GAMA president and CEO Pete Bunce believes the aviation industry is facing a new wave of threats of airport closures because local communities are using leaded avgas as an excuse to curtail general aviation activities.
At the annual General Aviation Manufacturers Association State of the Industry event on Wednesday, Bunce summarized the status of the FAA and industry Eliminate Aviation Gas Lead Emissions (Eagle) initiative, which was launched at last year’s GAMA meeting. He also talked about a recent memorandum of understanding (MoU) between California’s Santa Clara County and the FAA that addressed issues raised by the county’s ban on leaded 100LL avgas at Reid-Hillview and San Martin airports and what appear to be efforts to close Reid-Hillview.
Although GAMI’s G100UL unleaded avgas has received FAA STC approval, it is awaiting large-scale production and distribution. “We have to be able to produce it and distribute it,” Bunce said, “and make the price acceptable. And the price is not going to be as cheap as avgas right now. If you produce it in just one part of the country, the distribution problem alone starts to drive up costs tremendously.”
The Eagle initiative’s goal is to have a replacement for 100LL avgas by 2030. While G100UL is FAA approved and could be produced fairly easily, it lacks compliance with the ATSM standard that applies to aviation fuel. “We have that [ASTM approval] for jet fuel, we have that for avgas right now,” Bunce said. “Without that standard out there and that flag on it, we may not have all producers being able to produce it.”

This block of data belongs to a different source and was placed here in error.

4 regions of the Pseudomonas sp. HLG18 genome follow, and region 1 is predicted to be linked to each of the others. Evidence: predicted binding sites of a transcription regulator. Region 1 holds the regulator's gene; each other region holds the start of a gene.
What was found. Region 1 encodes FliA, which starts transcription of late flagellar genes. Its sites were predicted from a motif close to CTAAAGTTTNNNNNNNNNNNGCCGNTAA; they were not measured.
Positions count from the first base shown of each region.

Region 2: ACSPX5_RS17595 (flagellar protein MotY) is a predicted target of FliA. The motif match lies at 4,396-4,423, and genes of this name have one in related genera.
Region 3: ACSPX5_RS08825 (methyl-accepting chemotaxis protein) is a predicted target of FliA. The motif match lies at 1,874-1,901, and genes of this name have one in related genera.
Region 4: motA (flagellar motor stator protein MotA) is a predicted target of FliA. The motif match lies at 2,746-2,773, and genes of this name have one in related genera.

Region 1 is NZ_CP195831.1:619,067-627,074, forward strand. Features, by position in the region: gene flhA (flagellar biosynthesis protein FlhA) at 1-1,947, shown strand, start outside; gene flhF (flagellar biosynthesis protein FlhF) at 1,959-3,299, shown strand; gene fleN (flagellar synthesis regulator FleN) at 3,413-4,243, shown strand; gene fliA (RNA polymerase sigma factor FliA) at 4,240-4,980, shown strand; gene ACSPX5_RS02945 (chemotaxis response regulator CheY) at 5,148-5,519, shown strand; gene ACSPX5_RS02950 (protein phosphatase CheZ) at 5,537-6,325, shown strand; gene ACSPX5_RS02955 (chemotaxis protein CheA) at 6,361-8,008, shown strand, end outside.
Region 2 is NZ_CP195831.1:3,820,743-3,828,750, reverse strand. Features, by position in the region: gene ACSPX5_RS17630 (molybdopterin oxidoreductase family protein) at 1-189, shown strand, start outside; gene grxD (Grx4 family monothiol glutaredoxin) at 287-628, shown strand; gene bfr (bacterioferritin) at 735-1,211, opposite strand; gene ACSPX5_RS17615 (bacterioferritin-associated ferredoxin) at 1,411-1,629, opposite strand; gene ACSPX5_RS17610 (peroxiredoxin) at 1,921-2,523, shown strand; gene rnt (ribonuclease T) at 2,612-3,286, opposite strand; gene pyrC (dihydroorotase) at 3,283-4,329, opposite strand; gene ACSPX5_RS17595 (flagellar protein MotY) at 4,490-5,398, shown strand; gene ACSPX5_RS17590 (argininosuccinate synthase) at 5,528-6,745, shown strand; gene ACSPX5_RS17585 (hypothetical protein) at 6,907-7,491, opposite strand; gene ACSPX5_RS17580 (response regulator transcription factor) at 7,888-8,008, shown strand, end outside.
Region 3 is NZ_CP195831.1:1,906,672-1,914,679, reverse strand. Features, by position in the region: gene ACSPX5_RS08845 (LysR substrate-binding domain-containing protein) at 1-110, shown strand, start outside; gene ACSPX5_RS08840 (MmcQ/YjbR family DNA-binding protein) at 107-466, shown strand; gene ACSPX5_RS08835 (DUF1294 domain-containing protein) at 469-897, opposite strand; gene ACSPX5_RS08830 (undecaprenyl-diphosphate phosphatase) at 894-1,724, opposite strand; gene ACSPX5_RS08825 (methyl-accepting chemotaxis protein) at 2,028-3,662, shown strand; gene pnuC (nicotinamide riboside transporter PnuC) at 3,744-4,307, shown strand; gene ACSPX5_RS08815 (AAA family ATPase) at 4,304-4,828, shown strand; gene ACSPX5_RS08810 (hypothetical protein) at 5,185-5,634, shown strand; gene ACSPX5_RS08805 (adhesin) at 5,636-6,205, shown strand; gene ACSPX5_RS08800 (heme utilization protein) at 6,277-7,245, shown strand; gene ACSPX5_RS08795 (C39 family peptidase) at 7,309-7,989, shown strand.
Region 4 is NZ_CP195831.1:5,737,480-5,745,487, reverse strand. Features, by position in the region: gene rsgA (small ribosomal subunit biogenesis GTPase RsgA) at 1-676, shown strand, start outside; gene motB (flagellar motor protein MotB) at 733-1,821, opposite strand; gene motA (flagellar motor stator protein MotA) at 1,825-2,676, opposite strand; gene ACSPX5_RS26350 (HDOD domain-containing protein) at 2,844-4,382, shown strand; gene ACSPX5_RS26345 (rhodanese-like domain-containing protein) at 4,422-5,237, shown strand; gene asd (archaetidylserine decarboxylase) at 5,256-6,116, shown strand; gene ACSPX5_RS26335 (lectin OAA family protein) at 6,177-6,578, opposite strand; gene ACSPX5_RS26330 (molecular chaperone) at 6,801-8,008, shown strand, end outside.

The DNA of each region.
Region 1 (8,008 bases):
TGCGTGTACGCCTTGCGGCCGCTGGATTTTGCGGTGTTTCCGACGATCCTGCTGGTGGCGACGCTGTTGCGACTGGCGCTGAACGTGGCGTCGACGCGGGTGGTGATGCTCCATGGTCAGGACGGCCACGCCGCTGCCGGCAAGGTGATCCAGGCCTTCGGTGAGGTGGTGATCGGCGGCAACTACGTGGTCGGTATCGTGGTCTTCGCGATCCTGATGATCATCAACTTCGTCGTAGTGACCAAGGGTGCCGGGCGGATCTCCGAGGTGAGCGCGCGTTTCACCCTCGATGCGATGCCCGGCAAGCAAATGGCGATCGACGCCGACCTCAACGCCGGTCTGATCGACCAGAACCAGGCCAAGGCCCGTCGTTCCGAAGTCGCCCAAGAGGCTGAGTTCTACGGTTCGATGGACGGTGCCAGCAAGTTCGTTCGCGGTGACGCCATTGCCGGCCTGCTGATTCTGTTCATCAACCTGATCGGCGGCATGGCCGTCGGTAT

As for the MoU, he added, “A lot of communities are using this issue to close airports. Pure and simple. They’ve been trying to close Reid-Hillview for years and years. And when they couldn’t do it on noise, they tried to starve the airport [of fuel]. And we’ve got other communities around the country that are doing the same.
“That MoU is full of holes and it doesn’t have any teeth to it,” Bunce concluded. “The MoU that they negotiated with the [county] basically says, ‘You’re going to maintain [the airport] and you’re going to invest in it.’ Yeah, right. Watch it. There’s no accountability in there and, oh by the way, they don’t want to take any more money from the federal government, so they’re just going to run the clock out.”